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OAKVILLE, ON, Sept. 11, 2018 /CNW/ - Restaurant Brands International Inc. (TSX/NYSE: QSR, TSX: QSP) ("RBI") announced today that the company will participate in the Scotiabank Back to School Conference at the Scotiabank Centre in Toronto, Ontario on September 18, 2018 at 1:50 pm Eastern Time.

A live audio webcast will be available on the company's investor relations website (http://investor.rbi.com), and will be available for 30 days following the event.

 
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Toronto, Ontario, September 5, 2018 — Puratos Canada, the Canadian arm of global Belgium-based brand Puratos has launched a new product line of ready-to-use fruit fillings, named Topfil. A leader in bakery and patisserie innovation, Puratos Canada is investing in renovating their Mississauga-based plant to significantly increase production of the new product range in order to meet demand across the country.

With years in the making, the new Puratos Topfil fruit filling range is completely backed by Canadian-based consumer research and created by the in-house patisserie experts. Topfil is not just an ingredient solution for professionals, but an innovative product that will allow bakeries to create natural fruit-filled items for their shelves. Topfil is formulated to have a more wholesome texture, better bake and freeze/thaw stability and, most notably, to be free-from high fructose corn syrup, hydrogenated oils, artificial flavours and colours. Topfil also preserves fruit integrity, texture, and flavour that professionals and consumers both know and love.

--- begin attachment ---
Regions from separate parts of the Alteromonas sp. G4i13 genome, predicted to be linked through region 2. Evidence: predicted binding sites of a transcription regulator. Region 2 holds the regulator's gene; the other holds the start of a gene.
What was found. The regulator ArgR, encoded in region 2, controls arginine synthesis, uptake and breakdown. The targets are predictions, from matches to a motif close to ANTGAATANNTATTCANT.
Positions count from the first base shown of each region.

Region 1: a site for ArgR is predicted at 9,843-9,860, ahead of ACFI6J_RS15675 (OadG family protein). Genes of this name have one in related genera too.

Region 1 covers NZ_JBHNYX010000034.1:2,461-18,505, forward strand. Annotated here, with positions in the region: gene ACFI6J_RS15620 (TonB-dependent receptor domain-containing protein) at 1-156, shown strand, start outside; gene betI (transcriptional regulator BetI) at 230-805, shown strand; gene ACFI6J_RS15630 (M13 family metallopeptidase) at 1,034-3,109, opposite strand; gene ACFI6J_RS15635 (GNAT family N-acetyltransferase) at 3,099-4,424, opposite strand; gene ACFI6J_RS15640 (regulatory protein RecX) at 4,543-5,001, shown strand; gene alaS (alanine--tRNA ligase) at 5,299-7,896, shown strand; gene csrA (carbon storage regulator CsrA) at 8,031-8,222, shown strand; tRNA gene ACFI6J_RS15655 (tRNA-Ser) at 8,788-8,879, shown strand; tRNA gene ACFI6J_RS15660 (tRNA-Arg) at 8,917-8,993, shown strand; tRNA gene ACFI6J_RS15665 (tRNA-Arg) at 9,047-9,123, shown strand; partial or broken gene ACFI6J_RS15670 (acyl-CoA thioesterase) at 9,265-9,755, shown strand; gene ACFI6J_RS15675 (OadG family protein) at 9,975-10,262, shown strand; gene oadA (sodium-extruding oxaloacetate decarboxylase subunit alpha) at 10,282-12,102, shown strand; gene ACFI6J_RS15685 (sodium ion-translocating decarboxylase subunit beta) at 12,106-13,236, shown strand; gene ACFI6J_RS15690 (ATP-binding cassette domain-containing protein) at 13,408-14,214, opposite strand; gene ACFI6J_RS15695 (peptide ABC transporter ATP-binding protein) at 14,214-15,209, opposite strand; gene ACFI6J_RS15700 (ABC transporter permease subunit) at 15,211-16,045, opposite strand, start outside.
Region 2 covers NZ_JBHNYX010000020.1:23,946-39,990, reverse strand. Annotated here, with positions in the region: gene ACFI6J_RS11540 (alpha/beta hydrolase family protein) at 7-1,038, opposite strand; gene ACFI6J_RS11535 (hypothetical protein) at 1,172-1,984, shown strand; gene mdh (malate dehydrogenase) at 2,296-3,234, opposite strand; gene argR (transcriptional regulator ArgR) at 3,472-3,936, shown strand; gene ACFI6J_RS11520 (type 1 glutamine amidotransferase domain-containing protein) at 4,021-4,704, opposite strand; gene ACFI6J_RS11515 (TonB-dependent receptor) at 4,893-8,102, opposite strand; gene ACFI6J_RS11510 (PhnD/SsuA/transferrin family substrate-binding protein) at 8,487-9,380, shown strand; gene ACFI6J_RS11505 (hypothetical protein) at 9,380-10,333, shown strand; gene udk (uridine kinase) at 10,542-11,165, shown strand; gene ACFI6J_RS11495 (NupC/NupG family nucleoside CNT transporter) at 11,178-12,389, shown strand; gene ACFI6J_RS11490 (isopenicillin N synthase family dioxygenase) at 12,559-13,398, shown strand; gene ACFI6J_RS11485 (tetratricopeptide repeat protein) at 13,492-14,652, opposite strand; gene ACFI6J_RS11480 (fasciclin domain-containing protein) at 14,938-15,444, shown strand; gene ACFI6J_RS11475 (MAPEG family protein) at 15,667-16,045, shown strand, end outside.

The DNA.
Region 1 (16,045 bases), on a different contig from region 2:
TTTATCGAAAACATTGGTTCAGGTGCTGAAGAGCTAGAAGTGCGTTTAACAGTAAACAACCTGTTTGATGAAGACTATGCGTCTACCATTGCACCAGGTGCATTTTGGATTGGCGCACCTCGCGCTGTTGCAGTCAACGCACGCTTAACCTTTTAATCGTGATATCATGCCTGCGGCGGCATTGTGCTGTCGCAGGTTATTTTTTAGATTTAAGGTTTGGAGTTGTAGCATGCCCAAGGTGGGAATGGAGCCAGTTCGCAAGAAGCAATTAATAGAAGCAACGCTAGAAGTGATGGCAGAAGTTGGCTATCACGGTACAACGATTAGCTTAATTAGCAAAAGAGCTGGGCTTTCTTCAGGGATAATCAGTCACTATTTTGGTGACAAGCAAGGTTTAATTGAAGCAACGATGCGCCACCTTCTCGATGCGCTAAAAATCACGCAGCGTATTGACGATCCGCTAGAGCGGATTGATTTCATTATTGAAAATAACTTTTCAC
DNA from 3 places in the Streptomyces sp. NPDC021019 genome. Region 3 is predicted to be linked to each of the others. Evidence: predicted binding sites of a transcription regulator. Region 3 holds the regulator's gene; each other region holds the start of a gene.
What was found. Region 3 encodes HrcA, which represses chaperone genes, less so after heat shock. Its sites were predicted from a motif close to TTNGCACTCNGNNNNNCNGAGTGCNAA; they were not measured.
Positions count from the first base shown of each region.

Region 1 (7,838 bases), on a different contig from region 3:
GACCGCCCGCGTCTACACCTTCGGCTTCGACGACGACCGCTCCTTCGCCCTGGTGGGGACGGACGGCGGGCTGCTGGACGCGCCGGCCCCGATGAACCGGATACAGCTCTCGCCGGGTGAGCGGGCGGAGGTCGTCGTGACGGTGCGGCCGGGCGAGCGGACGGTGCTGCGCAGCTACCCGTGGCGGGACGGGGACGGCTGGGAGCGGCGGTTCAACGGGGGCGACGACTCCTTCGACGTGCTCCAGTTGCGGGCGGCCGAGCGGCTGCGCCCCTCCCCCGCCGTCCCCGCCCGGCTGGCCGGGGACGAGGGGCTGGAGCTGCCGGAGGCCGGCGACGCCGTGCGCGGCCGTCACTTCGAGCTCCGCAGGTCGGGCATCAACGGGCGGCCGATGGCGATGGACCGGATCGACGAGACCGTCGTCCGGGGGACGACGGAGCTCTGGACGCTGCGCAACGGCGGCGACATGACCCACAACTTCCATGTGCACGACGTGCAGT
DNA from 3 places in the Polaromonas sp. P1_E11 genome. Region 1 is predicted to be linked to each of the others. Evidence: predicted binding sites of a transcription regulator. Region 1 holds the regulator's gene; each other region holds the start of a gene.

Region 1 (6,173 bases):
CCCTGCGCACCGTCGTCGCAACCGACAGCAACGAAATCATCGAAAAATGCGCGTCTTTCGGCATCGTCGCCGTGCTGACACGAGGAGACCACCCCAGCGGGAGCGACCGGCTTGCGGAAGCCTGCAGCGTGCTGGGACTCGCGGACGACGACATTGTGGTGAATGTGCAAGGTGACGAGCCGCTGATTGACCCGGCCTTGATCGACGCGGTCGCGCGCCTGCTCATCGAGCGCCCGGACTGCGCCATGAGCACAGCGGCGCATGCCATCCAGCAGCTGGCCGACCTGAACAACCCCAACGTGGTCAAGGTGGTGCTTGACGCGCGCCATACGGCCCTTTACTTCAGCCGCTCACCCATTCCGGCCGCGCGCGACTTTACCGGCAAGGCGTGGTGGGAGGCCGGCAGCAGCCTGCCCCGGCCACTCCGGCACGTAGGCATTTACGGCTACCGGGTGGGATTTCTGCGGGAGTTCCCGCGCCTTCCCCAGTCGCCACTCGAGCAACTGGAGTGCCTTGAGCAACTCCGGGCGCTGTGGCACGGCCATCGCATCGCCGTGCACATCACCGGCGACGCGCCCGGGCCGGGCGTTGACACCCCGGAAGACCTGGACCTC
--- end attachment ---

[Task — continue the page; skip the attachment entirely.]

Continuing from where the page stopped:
“We wanted Topfil to bridge the gap between what is available on the market today and what is needed at the bakery and patisserie level. Consumers today want the perfect balance of healthiness, naturalness and taste, so our team took that knowledge and ran with it,” says Andrea Rosati, product manager for Puratos Canada.

In order to achieve this unique product range, Puratos has a dedicated R&D team to work on developing the new Topfil line. Though it may sound simple, each Topfil fruit filling is based on understanding the harvest seasons as well selecting the fruit varieties for each flavour profile in order to get the best quality and texture. The unique and gentle processing that Puratos has developed ensures that the fruit used in Topfil retains its integrity and flavours resulting in more natural fruit and a Clean(er) Label in comparison to other fillings currently on the market.

“The Puratos Clean(er) Label is a term we use as we believe that a clean label is an ongoing process,” says Edouard Pot, General Manager of Puratos Canada. “Clean label is a moving target as it changes with public opinion and we want to hit that moving target every time. Our R&D team is on-site and consistently working to improve our products in order for our customers to meet the criterias of their consumers”

The Puratos Clean(er) Label allows for no artificial flavours, no artificial colours (NAFNAC), no high-fructose corn syrup, non-hydrogenated fats and trans fat. This Clean(er) Label allows Puratos to be a reliable partner in innovation and a leader in bakery and patisserie without compromising.

For more information on Topfil and other Puratos products, please visit www.puratos.ca.

 
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August 29, 2018

As the emerging cannabis industry continues to spark growing interest and dialogue, Okanagan College has partnered with experts across the region and beyond to develop a diverse offering of courses – from greenhouse pest management techniques to business fundamentals and retail sales training.